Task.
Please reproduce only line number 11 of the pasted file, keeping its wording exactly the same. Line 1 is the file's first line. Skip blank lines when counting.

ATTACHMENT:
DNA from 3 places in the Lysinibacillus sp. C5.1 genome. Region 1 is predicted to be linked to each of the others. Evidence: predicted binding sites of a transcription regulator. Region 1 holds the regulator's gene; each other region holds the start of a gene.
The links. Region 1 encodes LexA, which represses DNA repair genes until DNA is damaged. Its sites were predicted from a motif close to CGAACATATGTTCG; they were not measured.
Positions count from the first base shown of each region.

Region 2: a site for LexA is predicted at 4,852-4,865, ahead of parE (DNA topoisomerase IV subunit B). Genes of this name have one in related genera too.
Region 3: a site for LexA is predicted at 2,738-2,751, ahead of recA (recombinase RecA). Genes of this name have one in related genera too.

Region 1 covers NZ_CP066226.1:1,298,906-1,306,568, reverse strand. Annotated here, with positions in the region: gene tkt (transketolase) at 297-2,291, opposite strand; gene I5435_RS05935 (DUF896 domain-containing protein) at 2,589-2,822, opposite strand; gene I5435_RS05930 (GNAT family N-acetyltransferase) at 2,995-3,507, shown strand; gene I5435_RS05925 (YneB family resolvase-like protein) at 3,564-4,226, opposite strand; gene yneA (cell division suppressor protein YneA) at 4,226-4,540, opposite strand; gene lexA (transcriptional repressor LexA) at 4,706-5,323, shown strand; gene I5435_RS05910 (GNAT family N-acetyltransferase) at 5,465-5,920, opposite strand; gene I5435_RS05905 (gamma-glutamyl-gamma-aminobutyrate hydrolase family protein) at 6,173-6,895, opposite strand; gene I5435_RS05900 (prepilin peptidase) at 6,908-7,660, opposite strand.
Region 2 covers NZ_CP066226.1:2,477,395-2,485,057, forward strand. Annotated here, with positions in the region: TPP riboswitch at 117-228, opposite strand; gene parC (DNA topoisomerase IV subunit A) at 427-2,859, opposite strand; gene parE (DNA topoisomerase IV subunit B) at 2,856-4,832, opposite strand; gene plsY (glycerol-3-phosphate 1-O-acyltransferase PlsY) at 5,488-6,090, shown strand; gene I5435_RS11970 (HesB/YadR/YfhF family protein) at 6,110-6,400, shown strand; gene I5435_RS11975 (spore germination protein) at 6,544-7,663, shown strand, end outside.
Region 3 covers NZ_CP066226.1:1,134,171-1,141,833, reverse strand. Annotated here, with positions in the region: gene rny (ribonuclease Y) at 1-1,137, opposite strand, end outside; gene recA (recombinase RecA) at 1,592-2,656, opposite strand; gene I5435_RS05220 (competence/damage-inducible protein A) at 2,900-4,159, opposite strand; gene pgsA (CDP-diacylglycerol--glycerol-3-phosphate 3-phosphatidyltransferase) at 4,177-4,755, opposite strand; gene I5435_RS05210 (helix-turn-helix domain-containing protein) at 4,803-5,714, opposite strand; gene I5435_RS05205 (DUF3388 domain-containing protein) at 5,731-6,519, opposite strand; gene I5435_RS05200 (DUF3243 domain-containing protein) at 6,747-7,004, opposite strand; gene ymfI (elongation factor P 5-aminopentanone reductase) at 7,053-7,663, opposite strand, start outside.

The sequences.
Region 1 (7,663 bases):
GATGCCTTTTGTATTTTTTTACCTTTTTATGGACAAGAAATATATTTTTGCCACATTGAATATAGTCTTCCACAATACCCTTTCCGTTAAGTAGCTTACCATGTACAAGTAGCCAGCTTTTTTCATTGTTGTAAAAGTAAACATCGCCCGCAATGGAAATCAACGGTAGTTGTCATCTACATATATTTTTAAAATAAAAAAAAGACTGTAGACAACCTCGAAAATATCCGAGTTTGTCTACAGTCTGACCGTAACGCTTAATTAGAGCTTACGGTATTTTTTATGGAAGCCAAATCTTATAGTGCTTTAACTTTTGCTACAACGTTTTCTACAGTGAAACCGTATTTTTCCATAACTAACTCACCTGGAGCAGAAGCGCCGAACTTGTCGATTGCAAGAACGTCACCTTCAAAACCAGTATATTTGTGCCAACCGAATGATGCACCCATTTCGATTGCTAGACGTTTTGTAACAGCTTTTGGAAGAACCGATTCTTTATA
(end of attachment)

GATGCCTTTTGTATTTTTTTACCTTTTTATGGACAAGAAATATATTTTTGCCACATTGAATATAGTCTTCCACAATACCCTTTCCGTTAAGTAGCTTACCATGTACAAGTAGCCAGCTTTTTTCATTGTTGTAAAAGTAAACATCGCCCGCAATGGAAATCAACGGTAGTTGTCATCTACATATATTTTTAAAATAAAAAAAAGACTGTAGACAACCTCGAAAATATCCGAGTTTGTCTACAGTCTGACCGTAACGCTTAATTAGAGCTTACGGTATTTTTTATGGAAGCCAAATCTTATAGTGCTTTAACTTTTGCTACAACGTTTTCTACAGTGAAACCGTATTTTTCCATAACTAACTCACCTGGAGCAGAAGCGCCGAACTTGTCGATTGCAAGAACGTCACCTTCAAAACCAGTATATTTGTGCCAACCGAATGATGCACCCATTTCGATTGCTAGACGTTTTGTAACAGCTTTTGGAAGAACCGATTCTTTATA